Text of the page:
PORTLAND, Ore. (KOIN) – Oregon’s final administrative rules to implement the Psilocybin Services Act have been set, the Oregon Health Authority announced Tuesday. The state is days away from becoming the first in the U.S. to offer controlled use of the psychedelic mushroom to the public.
OHA released its draft rules on Nov. 1 and the public had 21 days to provide feedback.
The rules were created by the Oregon Psilocybin Advisory Committee, which compiled useful information from Oregon’s cannabis rules, indigenous communities and other people who have been practicing psilocybin services around the world to craft the rules.
Oregon Psilocybin Services received more than 200 written comments and six hours of comments in public hearings on the draft rules.
“These comments helped to further refine and improve the rules, which have now been adopted as final. The final rules are a starting place for the nation’s first regulatory framework for psilocybin services, and we will continue to evaluate and evolve this work as we move into the future,” André Ourso, administrator of the Center for Health Protection, and Angie Allbee, section manager of Oregon Psilocybin Services, wrote in a letter to the public.
The rules implement the Oregon Psilocybin Services Act, otherwise known as Ballot Measure 109. The act is now codified in Oregon law and the rules will be adopted starting Jan. 1, 2023.
The Oregon Health Authority plans to start accepting applications for psilocybin services or manufacturing licenses on Jan. 2, 2023.
Already, students are training how to accompany patients tripping on psilocybin — otherwise known as magic mushrooms.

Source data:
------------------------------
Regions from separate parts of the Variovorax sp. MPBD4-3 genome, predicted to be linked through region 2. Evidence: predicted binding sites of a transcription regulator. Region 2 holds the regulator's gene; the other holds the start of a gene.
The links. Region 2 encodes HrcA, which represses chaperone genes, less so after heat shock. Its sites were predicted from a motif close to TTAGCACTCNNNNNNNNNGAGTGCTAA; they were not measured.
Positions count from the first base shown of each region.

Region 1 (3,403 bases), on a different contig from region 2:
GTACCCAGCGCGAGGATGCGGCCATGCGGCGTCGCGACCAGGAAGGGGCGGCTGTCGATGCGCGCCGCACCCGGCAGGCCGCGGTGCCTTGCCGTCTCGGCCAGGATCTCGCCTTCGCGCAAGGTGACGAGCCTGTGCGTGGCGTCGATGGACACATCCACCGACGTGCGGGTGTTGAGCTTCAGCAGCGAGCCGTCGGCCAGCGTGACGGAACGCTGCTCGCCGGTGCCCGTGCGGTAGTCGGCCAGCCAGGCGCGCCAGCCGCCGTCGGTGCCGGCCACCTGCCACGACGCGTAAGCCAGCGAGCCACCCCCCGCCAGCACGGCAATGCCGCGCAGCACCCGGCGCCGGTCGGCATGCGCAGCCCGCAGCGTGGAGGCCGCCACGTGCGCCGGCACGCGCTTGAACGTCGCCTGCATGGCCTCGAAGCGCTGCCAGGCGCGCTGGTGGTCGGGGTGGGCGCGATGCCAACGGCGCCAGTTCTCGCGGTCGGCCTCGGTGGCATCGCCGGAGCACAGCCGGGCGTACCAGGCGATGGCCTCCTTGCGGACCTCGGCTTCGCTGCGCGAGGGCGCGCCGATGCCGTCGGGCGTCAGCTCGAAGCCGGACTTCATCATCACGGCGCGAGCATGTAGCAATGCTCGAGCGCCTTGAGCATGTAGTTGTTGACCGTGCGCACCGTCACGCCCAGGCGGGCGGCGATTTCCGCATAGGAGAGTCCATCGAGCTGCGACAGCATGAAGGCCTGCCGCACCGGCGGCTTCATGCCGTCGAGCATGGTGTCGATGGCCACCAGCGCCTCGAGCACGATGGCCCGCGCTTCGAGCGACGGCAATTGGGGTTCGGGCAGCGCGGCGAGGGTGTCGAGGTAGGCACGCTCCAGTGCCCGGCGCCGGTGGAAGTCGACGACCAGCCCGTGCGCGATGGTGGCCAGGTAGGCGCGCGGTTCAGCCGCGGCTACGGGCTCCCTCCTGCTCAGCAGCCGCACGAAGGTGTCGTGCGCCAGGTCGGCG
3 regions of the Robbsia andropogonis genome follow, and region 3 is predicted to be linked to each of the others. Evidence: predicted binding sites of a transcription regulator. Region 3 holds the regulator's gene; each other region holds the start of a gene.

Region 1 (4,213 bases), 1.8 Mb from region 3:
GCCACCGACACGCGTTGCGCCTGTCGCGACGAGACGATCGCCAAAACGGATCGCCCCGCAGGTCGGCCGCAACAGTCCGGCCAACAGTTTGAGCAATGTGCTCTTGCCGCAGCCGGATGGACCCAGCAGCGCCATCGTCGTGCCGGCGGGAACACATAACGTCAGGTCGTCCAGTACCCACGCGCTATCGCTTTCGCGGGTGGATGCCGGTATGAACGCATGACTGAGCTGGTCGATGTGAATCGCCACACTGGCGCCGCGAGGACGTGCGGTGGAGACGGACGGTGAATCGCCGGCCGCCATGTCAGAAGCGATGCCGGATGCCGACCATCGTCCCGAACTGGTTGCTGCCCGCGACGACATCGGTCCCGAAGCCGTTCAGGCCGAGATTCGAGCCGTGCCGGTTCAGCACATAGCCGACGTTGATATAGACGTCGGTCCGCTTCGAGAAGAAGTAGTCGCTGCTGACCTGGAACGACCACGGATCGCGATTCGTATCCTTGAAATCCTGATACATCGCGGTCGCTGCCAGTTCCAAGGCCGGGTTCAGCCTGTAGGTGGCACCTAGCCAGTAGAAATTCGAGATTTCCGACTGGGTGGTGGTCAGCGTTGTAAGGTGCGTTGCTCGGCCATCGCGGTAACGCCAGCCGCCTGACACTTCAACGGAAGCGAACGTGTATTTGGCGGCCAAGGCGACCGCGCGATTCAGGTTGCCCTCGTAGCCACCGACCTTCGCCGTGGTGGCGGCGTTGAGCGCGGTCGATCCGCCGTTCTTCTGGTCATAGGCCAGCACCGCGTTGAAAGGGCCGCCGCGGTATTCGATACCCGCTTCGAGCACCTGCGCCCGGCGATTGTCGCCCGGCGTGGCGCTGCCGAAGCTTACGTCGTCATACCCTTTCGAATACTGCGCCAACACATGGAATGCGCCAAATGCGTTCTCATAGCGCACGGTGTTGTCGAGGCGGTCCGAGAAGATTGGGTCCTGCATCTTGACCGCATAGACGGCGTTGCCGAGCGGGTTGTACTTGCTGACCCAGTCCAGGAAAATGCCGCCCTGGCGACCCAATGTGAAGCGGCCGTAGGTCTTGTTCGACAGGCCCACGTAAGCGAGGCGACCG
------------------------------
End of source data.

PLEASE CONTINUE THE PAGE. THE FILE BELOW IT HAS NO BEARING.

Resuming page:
The Oregon Health Authority will regulate the licenses and anyone who operates psilocybin facilities or who provides psilocybin services outside the licensed system could be subject to criminal penalties.
Beginning Jan. 1, 2023, anyone 21 and older in Oregon may access psilocybin services. They will be required to complete a preparation session with a licensed facilitator before participating in an administration session.
Clients will only be allowed to access psilocybin at a licensed service center during an administration session. Afterward, clients can attend integration sessions to provide further support.
Psilocybin products must be grown and processed by licensed manufacturers and tested by licensed, accredited testing labs in Oregon before they are sold to licensed service centers.
Licensed service centers are the only facilities in Oregon that are authorized to sell psilocybin products to clients. The products must be consumed on location at the licensed service center while the client is being monitored by a licensed facilitator.
The Oregon Health Authority expects it will take some time for the four license groups to become established and set up their operations.
Once a service center is licensed, the licensee will determine the cost of their service and will be responsible for scheduling clients when they are open for business.
In their letter, Ourso and Allbee said some frequent themes that were addressed during the rulemaking public comment period include equity and access, public health and safety, operational flexibilities, and affordability.
The two officials said these concerns have been addressed in the final rules.
When it comes to the topic of equity, the final rules adopted a requirement that service centers must provide translated materials upon request. Oregon Psilocybin Services will make forms that state the rules in both English and Spanish.
Anyone applying for a license will be required to submit a social equity plan as part of their application.
Oregon Psilocybin Services said after hearing many concerns about client confidentiality and client data, it has made several rule changes to address the issue.
Another change made to the rules states that clients may not receive psilocybin services if they are having thoughts of causing harm, or wanting to cause harm to themselves or others, or if they’ve ever been diagnosed with active psychosis or treated for active psychosis. This is in addition to the rule that was already included in the draft that states clients cannot receive psilocybin services if they have taken the prescription drug Lithium in the last 30 days.
The final rules also include reduced license fees for applicants who are veterans, receiving social security income, receiving food stamp benefits, or who are enrolled in the Oregon Health Plan.